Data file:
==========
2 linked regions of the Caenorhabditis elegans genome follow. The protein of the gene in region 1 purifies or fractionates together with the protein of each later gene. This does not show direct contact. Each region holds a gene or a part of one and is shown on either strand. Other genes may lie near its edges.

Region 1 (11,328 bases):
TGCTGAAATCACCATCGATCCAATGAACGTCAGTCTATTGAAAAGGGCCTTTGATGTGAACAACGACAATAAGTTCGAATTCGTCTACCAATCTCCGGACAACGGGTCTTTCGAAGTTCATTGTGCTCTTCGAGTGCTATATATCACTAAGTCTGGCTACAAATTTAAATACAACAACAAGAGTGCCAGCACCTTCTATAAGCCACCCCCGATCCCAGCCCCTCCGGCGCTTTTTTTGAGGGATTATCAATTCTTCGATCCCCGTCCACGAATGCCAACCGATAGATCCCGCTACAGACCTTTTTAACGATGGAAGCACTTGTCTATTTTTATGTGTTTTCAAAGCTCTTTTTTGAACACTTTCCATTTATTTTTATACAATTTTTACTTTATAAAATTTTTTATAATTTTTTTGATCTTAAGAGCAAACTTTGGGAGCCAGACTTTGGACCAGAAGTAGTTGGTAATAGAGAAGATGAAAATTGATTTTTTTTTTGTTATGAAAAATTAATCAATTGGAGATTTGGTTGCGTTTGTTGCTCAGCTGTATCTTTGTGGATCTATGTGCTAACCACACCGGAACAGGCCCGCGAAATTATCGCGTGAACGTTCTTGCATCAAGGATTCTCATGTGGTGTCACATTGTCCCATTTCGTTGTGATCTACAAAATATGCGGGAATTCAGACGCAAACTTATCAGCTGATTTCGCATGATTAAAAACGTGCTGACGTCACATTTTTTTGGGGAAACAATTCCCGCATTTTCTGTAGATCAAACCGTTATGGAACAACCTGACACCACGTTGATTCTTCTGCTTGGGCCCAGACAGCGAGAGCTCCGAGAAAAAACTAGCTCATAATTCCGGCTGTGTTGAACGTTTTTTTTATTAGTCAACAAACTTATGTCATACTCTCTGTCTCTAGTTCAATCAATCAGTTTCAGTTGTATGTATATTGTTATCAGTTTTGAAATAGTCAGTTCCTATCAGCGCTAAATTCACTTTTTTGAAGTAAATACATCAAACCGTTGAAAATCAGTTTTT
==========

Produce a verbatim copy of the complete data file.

2 linked regions of the Caenorhabditis elegans genome follow. The protein of the gene in region 1 purifies or fractionates together with the protein of each later gene. This does not show direct contact. Each region holds a gene or a part of one and is shown on either strand. Other genes may lie near its edges.

Region 1 (11,328 bases):
TGCTGAAATCACCATCGATCCAATGAACGTCAGTCTATTGAAAAGGGCCTTTGATGTGAACAACGACAATAAGTTCGAATTCGTCTACCAATCTCCGGACAACGGGTCTTTCGAAGTTCATTGTGCTCTTCGAGTGCTATATATCACTAAGTCTGGCTACAAATTTAAATACAACAACAAGAGTGCCAGCACCTTCTATAAGCCACCCCCGATCCCAGCCCCTCCGGCGCTTTTTTTGAGGGATTATCAATTCTTCGATCCCCGTCCACGAATGCCAACCGATAGATCCCGCTACAGACCTTTTTAACGATGGAAGCACTTGTCTATTTTTATGTGTTTTCAAAGCTCTTTTTTGAACACTTTCCATTTATTTTTATACAATTTTTACTTTATAAAATTTTTTATAATTTTTTTGATCTTAAGAGCAAACTTTGGGAGCCAGACTTTGGACCAGAAGTAGTTGGTAATAGAGAAGATGAAAATTGATTTTTTTTTTGTTATGAAAAATTAATCAATTGGAGATTTGGTTGCGTTTGTTGCTCAGCTGTATCTTTGTGGATCTATGTGCTAACCACACCGGAACAGGCCCGCGAAATTATCGCGTGAACGTTCTTGCATCAAGGATTCTCATGTGGTGTCACATTGTCCCATTTCGTTGTGATCTACAAAATATGCGGGAATTCAGACGCAAACTTATCAGCTGATTTCGCATGATTAAAAACGTGCTGACGTCACATTTTTTTGGGGAAACAATTCCCGCATTTTCTGTAGATCAAACCGTTATGGAACAACCTGACACCACGTTGATTCTTCTGCTTGGGCCCAGACAGCGAGAGCTCCGAGAAAAAACTAGCTCATAATTCCGGCTGTGTTGAACGTTTTTTTTATTAGTCAACAAACTTATGTCATACTCTCTGTCTCTAGTTCAATCAATCAGTTTCAGTTGTATGTATATTGTTATCAGTTTTGAAATAGTCAGTTCCTATCAGCGCTAAATTCACTTTTTTGAAGTAAATACATCAAACCGTTGAAAATCAGTTTTT